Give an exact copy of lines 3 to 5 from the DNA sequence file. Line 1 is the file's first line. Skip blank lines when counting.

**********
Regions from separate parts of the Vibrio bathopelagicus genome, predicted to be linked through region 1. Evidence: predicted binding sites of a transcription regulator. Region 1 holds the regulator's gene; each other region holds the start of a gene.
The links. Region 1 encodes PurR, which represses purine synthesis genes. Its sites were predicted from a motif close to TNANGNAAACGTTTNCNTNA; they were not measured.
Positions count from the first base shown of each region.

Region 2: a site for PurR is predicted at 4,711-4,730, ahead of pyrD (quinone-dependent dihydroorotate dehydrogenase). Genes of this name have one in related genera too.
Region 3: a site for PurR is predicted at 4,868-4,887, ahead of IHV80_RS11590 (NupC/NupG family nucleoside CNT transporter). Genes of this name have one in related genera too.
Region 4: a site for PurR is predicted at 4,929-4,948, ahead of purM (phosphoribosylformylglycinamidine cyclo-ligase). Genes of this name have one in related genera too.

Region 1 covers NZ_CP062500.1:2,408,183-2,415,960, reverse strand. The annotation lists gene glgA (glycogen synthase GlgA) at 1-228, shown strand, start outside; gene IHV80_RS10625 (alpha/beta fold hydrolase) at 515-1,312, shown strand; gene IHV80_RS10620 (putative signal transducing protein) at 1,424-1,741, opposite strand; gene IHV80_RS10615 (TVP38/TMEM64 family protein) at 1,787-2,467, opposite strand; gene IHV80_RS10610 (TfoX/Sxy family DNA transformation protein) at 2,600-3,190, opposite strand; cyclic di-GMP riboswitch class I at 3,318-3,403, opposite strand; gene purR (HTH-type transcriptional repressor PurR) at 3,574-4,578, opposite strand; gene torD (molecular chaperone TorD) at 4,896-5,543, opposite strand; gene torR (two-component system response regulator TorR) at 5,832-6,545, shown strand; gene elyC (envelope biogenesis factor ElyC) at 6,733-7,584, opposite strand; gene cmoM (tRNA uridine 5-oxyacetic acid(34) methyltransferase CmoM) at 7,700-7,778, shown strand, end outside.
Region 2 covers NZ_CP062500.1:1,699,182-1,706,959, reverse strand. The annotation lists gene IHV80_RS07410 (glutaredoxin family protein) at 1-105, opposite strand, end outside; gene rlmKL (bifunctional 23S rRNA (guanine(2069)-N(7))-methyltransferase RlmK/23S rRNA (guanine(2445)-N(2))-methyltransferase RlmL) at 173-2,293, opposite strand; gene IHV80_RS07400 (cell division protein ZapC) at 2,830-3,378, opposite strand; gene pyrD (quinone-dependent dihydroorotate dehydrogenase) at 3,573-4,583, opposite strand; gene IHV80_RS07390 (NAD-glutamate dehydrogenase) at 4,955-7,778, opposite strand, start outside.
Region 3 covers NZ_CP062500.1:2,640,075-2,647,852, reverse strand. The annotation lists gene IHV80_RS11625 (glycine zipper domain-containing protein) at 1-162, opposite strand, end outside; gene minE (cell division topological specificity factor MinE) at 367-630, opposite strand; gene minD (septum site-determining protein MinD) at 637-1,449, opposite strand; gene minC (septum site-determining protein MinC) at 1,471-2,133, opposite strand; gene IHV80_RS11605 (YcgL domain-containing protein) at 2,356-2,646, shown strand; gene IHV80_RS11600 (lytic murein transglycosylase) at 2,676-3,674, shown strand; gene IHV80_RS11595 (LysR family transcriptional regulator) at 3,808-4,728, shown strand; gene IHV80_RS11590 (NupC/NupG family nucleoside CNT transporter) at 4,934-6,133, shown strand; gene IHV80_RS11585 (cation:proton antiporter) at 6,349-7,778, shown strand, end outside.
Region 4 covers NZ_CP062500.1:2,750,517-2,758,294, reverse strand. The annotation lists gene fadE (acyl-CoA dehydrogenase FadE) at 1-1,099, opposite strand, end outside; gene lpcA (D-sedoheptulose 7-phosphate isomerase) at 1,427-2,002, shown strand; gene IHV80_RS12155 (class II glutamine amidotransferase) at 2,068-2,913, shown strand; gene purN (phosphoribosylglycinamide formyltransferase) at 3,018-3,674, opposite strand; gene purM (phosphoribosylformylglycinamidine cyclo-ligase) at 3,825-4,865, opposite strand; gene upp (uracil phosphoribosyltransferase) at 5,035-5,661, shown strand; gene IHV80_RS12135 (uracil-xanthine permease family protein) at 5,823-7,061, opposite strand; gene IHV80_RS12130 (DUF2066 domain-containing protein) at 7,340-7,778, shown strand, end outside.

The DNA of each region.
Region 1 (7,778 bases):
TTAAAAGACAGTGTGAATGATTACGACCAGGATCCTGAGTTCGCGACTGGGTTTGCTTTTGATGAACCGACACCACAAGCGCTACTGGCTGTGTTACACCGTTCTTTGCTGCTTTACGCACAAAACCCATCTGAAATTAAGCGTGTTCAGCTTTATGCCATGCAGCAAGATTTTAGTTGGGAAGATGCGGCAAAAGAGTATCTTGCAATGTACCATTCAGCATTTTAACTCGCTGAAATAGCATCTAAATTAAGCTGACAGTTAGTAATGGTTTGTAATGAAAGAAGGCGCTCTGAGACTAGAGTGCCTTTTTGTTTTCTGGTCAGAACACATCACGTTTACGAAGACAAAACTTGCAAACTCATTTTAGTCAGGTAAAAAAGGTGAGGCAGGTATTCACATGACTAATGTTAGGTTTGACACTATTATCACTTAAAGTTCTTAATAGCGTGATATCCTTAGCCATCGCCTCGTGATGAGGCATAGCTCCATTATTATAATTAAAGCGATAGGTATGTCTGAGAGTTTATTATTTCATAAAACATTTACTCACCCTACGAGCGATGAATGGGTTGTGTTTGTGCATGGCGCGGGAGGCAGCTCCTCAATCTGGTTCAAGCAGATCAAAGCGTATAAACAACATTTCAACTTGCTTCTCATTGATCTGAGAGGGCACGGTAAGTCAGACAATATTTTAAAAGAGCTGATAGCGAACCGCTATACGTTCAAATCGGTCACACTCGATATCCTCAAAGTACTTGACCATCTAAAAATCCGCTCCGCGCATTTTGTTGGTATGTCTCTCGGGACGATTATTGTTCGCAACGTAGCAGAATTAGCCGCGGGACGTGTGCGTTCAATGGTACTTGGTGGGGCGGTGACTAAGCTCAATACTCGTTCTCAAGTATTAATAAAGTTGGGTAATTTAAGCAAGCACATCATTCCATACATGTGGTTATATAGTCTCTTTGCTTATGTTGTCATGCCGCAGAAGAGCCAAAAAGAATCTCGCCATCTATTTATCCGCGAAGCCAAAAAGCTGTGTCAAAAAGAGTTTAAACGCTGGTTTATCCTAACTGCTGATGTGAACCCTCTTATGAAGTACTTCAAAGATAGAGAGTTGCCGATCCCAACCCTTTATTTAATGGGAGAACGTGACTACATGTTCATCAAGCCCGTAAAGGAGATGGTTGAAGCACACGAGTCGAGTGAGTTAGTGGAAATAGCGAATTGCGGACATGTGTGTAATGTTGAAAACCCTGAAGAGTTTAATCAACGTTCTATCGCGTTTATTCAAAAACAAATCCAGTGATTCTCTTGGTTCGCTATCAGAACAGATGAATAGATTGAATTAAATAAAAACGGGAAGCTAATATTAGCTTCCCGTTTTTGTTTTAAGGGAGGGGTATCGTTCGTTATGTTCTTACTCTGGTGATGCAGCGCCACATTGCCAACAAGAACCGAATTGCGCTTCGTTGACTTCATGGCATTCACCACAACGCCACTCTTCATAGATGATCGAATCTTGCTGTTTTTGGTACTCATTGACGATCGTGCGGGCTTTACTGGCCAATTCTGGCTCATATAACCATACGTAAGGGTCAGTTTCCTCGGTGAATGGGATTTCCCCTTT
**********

Positions count from the first base shown of each region.

Region 2: a site for PurR is predicted at 4,711-4,730, ahead of pyrD (quinone-dependent dihydroorotate dehydrogenase). Genes of this name have one in related genera too.
Region 3: a site for PurR is predicted at 4,868-4,887, ahead of IHV80_RS11590 (NupC/NupG family nucleoside CNT transporter). Genes of this name have one in related genera too.